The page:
Ramsay tracked down White, who at the time was one of the best chefs in the entire country, and somehow convinced him to give him a job at his restaurant, Harveys. Over the next two years, Ramsay went from only being allowed to cut vegetables to basically running the entire kitchen, becoming an incredibly competent chef in the process.
Along with teaching Ramsay most everything about the business of cooking and being a chef, White also seems to have taught Ramsay the art of berating one’s employees, infamously making Ramsay collapse into a puddle of tears. While the exact circumstances around the incident are hazy, White stated that after yelling at Ramsay one shift, “Gordon crouched down in the corner of the kitchen, buried his head in his hands and started sobbing.” Needless to say, Ramsay eventually had enough and quit.
Though Ramsay still claims to respect White for giving him his break and teaching him so much about cooking, stating, “I wouldn’t be where I am now if it weren’t for Marco”, the pair’s relationship is strained at best and they’ve spent years trading barbs in interviews and books.
After leaving White’s employment and working briefly in another London restaurant, Ramsay travelled to France to hone his craft, spending several years studying under esteemed chef Guy Savoy. Later, he took a cushy job as a personal chef aboard a yacht in Bermuda.
In 1993, Ramsay, refreshed and armed with a wealth of new knowledge returned to London where his former mentor, Marco Pierre White offered him a job running a restaurant called Rossmore, which was later renamed “Aubergine”, for a 25% stake in it. Despite finding immediate success with the venture (the restaurant won a Michelin star just 14 months after Ramsay started working there), Ramsay’s relationship with White and the financial backers was a source of constant aggravation. Ramsay claims that the the backers and White repeatedly attempted to force him out, making his life difficult seemingly just to spite him.
Notably, while working at Aubergine the restaurant’s reservation book was inexplicably stolen by a man on a scooter, causing chaos for several weeks. You see, this was before computerised records were the norm in restaurants and the reservation book contained every booking Aubergine had for 6 months. Owing to them stupidly not having backup records, its theft could have crippled the restaurant. However, helpfully, the thief decided to troll Ramsay by intermittently faxing over pages from the book over the next few months, adding the occasional wrong booking to keep him on his toes and always spelling his name wrong to annoy him… Or at least, that’s how it seemed to happen.
Ramsay maintained for many years that his mentor, White, had engineered the theft to force him out of the restaurant and take it for himself… until he relatively recently revealed that it was the other way around. Ramsay had in fact arranged for the theft and still has the book at home, all so that he could blame White. After finally admitting this, Ramsay stated,
F*ck all. But it hurt him. It was my one stroke of genius, f*cking someone over without his knowing that I was the one who done it. And the Italians cutting Marco off and wanting to get closer to me, kissing my a**—‘What do you suggest? Can we sit down and start negotiating again?’ You always eat that f*cking revenge when it’s cold, don’t you? Trust me, this was stone cold. Oooh . . . even now it sends a chill down my spine. Because it would have been all over if I’d been caught. But that’s the risk you take, isn’t it?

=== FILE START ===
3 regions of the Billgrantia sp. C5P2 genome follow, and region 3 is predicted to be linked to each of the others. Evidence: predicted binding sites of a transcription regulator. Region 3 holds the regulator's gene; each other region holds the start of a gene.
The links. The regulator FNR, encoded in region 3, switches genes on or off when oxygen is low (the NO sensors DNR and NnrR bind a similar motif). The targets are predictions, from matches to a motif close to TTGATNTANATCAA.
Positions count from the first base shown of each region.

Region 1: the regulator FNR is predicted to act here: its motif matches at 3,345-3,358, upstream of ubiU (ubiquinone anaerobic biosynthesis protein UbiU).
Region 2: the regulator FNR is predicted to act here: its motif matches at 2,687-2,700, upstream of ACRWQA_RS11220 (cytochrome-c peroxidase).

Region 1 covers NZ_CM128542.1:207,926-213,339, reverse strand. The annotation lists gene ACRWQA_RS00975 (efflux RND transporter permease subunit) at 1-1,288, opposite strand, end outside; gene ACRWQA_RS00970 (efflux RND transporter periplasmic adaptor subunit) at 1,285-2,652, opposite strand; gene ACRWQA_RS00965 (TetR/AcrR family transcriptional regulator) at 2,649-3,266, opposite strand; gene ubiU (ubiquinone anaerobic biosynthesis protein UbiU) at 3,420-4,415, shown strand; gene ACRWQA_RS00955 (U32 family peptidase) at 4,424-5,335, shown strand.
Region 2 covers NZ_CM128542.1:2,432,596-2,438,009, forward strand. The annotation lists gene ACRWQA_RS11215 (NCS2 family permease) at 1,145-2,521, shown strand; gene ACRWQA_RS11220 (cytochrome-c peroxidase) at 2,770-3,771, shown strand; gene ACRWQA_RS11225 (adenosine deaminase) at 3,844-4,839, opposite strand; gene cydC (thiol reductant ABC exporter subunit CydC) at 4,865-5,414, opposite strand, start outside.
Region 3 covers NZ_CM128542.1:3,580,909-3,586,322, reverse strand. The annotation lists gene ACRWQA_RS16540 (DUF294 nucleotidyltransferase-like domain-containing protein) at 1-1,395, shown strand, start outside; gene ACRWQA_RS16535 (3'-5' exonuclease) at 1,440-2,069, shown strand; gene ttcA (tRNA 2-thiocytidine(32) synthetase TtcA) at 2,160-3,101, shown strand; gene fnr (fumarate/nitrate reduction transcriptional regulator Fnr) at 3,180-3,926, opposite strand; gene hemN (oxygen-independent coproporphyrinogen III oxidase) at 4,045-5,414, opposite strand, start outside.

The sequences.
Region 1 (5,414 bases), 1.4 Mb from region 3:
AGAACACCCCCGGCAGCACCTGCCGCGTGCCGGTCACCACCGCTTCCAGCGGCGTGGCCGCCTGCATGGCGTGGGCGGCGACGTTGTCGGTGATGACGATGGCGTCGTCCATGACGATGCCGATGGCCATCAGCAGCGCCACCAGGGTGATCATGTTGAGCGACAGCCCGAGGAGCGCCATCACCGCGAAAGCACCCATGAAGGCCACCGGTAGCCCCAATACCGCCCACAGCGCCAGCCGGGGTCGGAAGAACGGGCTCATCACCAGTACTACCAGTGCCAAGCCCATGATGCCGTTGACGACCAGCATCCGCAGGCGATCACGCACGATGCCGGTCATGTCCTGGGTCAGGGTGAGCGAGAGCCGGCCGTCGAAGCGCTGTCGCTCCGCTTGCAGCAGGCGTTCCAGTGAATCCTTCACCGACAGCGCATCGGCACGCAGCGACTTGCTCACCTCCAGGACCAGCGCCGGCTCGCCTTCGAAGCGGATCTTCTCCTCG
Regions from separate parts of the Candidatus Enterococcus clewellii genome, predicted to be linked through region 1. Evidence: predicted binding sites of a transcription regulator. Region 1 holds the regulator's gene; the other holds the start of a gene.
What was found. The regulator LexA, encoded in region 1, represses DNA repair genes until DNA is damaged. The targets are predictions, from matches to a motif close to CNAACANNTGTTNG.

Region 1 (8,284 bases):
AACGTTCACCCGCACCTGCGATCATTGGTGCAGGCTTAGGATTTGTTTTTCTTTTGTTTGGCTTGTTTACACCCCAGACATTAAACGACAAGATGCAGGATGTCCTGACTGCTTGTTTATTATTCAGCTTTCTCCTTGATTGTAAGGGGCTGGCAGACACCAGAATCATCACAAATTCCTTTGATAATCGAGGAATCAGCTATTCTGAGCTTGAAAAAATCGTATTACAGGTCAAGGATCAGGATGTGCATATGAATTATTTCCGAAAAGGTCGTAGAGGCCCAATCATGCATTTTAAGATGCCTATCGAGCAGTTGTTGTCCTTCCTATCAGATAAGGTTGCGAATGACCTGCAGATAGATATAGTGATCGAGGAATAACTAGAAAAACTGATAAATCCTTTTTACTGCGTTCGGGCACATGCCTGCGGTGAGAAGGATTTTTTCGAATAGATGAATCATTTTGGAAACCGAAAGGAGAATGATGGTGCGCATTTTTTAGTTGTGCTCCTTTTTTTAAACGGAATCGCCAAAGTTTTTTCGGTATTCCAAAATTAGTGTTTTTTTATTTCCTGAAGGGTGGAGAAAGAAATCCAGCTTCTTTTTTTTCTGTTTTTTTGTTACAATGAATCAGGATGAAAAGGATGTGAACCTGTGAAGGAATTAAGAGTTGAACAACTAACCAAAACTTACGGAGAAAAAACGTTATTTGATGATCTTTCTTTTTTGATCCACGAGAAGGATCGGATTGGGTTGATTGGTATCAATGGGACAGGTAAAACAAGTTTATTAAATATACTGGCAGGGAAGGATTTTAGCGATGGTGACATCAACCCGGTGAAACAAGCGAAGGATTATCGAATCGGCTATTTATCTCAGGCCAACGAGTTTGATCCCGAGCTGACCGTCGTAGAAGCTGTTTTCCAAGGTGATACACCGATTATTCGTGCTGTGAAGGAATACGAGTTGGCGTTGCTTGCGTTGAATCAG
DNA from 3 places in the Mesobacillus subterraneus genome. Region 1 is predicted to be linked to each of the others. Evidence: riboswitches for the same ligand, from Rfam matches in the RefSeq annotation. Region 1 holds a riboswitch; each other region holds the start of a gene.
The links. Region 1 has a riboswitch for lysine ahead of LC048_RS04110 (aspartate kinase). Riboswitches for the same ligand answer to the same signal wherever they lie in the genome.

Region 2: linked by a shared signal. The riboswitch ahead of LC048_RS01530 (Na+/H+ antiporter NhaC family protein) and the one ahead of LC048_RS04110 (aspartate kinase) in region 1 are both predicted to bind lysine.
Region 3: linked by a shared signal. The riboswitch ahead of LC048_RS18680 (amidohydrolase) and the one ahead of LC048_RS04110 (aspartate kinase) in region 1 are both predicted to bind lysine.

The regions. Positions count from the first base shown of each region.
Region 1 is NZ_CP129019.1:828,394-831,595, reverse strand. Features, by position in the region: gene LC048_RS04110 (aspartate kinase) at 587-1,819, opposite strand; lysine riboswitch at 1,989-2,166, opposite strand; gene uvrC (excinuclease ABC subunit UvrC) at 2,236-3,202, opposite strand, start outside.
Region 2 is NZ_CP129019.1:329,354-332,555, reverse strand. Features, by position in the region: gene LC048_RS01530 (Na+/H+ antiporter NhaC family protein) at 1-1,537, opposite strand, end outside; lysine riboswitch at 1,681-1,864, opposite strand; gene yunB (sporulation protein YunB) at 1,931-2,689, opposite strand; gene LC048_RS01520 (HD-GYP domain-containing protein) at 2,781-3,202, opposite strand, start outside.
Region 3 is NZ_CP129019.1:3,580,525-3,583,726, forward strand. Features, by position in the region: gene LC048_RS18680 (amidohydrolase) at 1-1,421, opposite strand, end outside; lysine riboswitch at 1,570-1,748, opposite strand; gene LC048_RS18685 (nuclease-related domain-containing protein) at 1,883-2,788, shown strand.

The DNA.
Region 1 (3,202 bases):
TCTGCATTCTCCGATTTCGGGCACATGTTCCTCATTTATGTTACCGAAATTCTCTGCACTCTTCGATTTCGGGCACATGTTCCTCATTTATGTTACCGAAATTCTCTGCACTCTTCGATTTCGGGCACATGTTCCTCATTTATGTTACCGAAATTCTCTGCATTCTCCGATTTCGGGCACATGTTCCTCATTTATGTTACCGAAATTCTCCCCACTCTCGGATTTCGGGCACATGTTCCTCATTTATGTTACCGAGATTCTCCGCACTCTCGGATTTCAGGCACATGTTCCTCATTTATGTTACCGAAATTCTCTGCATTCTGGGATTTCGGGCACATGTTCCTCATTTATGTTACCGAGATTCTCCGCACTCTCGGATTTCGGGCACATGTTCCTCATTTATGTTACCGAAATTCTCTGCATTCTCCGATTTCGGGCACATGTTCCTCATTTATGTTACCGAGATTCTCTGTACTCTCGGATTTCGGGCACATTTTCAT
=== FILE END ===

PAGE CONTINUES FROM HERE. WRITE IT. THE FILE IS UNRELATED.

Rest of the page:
A few months after the theft, upon hearing that the other owners wanted to turn Aubergine into a chain, the entire kitchen including Ramsay quit. To really rub it in, Ramsay vandalised the kitchen and then hired every member of staff who’d quit to work in his brand-new self named restaurant, “Restaurant Gordon Ramsay”.
Restaurant Gordon Ramsay quickly garnered the attention of the culinary world and was more famously the setting of a 1999 television documentary series called, Boiling Point. The show, which was filmed in 1998, followed Chef Ramsay’s first few months running the restaurant and was an instant hit with the public due to Ramsay’s now infamous temper. Unlike modern shows where Ramsay reins his temper in (yes, the likes of Kitchen Nightmares is Gordon Ramsay being civil), Boiling Point featured Ramsay really losing it, firing staff on the spot for drinking water, physically striking them for dropping things, making them cry by yelling at them for minutes on end and throwing kitchen equipment to the floor. Ramsay claims that prior to watching himself on Boiling Point, he was never really aware of just how severely he was treating his staff, and after seeing a clip of himself berating an employee until the cried, he endeavoured to try to control himself better, saying:
I looked at a clip and I saw I needed controlling. I don’t regret making [Boiling Point], because that was me at that time. But I was shocked. No one had ever shown me, me in real life. But it was the wrong me. I don’t want to sound like a sad f*ck, because the film opened so many doors for me, but it was the wrong me.
Despite the show making him out to be a violent screaming maniac, it boosted Ramsay’s profile considerably and his phone rang “off the hook” for months after it aired, effectively launching his now extremely lucrative television career, which has also helped him open more high profile restaurants.
Thanks to all this, today Ramsay’s net worth is generally estimated at just over $100 million, he owns a dozen restaurants around the world and is considered one of Britain’s, if not the world’s, finest chefs.